Two supporting characters, Lucinda and a janitor named Neil (Craig Parkinson), undergo puzzling personality changes at the convenience of the plot.
A character named Harold Jackson (Anthony Mackie) exists exclusively for Idiot Plot purposes.
By the time I was around 13, I had had my fill of these traditions. My nightmare journey began when my father announced he had arranged my marriage. As I pondered what was going to happen next, I heard, "Waris … Even though I had gotten a head start, Papa had tracked me down by following my footprints through the sand. I slumped back against the tree that had sheltered me from the merciless African sun. "I’m ready." The big cat stared at me, and my eyes locked on his.
Women are the backbone of Africa; they do most of the work. They have no say, sometimes not even in whom they will marry. If he caught me, I knew that he would make me, marry. I tried to stand, but I hadn't eaten in days, so my weak legs wobbled and folded beneath me.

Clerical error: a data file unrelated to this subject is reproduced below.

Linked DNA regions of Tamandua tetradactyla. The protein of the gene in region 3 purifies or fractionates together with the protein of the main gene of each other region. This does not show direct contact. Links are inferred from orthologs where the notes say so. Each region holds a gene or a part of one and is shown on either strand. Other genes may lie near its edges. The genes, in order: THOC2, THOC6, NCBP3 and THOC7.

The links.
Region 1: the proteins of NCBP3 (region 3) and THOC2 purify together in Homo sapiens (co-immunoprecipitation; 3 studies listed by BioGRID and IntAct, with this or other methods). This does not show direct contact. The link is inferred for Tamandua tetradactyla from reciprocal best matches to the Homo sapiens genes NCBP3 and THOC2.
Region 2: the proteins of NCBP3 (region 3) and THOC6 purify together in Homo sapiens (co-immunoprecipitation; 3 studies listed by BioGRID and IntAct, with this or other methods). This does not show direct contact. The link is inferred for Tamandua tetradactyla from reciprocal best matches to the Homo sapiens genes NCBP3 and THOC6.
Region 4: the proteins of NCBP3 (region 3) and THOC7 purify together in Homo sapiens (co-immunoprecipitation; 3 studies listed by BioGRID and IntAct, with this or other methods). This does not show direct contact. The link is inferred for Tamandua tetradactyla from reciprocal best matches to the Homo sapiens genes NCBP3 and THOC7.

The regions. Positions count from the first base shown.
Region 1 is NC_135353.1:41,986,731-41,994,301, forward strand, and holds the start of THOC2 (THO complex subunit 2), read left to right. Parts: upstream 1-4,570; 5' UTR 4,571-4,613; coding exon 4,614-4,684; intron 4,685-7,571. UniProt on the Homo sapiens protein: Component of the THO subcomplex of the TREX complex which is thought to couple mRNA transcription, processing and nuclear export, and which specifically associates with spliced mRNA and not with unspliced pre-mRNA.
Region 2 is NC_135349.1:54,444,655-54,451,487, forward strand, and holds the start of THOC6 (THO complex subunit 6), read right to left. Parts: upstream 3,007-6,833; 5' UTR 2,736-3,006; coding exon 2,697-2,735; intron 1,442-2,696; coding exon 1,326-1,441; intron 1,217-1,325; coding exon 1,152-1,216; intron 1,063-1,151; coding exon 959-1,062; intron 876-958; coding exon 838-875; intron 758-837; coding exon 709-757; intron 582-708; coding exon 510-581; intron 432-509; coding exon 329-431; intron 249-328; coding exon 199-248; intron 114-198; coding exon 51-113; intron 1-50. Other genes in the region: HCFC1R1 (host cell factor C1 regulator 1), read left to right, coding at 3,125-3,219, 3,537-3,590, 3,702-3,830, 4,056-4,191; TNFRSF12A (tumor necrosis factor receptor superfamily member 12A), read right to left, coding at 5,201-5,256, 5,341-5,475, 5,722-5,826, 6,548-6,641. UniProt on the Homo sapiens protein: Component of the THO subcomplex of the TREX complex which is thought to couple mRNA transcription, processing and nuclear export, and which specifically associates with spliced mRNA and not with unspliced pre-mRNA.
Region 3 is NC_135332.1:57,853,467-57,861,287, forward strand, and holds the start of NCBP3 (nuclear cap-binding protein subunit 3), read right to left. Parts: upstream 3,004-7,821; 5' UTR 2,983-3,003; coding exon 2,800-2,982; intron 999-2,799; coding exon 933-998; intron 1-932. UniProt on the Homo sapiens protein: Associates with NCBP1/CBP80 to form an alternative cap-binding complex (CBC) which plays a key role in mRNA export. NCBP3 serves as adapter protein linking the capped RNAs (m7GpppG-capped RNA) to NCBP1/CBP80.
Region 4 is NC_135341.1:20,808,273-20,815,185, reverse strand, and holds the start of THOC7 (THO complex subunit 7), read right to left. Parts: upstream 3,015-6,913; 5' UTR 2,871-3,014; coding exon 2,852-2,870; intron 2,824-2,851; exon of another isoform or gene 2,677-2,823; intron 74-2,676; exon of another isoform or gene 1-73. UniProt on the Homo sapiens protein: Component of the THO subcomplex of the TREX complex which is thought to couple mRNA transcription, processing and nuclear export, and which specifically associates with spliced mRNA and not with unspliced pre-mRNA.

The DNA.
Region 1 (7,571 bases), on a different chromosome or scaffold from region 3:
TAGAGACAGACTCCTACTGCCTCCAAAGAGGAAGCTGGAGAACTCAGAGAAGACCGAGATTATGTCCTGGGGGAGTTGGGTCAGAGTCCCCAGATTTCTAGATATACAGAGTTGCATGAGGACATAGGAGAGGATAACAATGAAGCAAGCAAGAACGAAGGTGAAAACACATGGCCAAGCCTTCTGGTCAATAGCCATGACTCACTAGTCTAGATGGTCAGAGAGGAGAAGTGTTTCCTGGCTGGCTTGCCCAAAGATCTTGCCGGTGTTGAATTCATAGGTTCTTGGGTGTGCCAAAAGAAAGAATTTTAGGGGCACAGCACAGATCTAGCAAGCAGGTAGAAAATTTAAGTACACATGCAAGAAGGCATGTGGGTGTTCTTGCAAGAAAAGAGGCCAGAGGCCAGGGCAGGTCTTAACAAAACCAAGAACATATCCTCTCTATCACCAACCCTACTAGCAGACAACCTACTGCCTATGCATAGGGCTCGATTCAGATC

It rises from the woman-hating men who propagate it by refusing to marry any woman who hasn’t been "cut."When Waris was sold as a young teenager to an old man who already had three wives, she simply left one day, walking hundreds of miles across desert and scrubland to seek her grandmother in Mogadishu.
Amazingly, she found her — and was hired by an aunt in London to work as a maid.
On and on we continued for hours, until I realized I hadn’t seen him for some time. I kept running until the sun set, and the night was so black I couldn't see. It was during one of these naps that a slight sound woke me.
It was as if we were surfing waves of sand; I flew up one hill, and he glided down the one behind me.
"Desert Flower" tells an extraordinary story in an ordinary way.
It has a compelling message and surrounds it with biopic scenes that appear to be brought in from a different kind of movie. The film is based on the life of Waris Dirie, an international supermodel who began life as a member of a nomadic tribe in Somalia.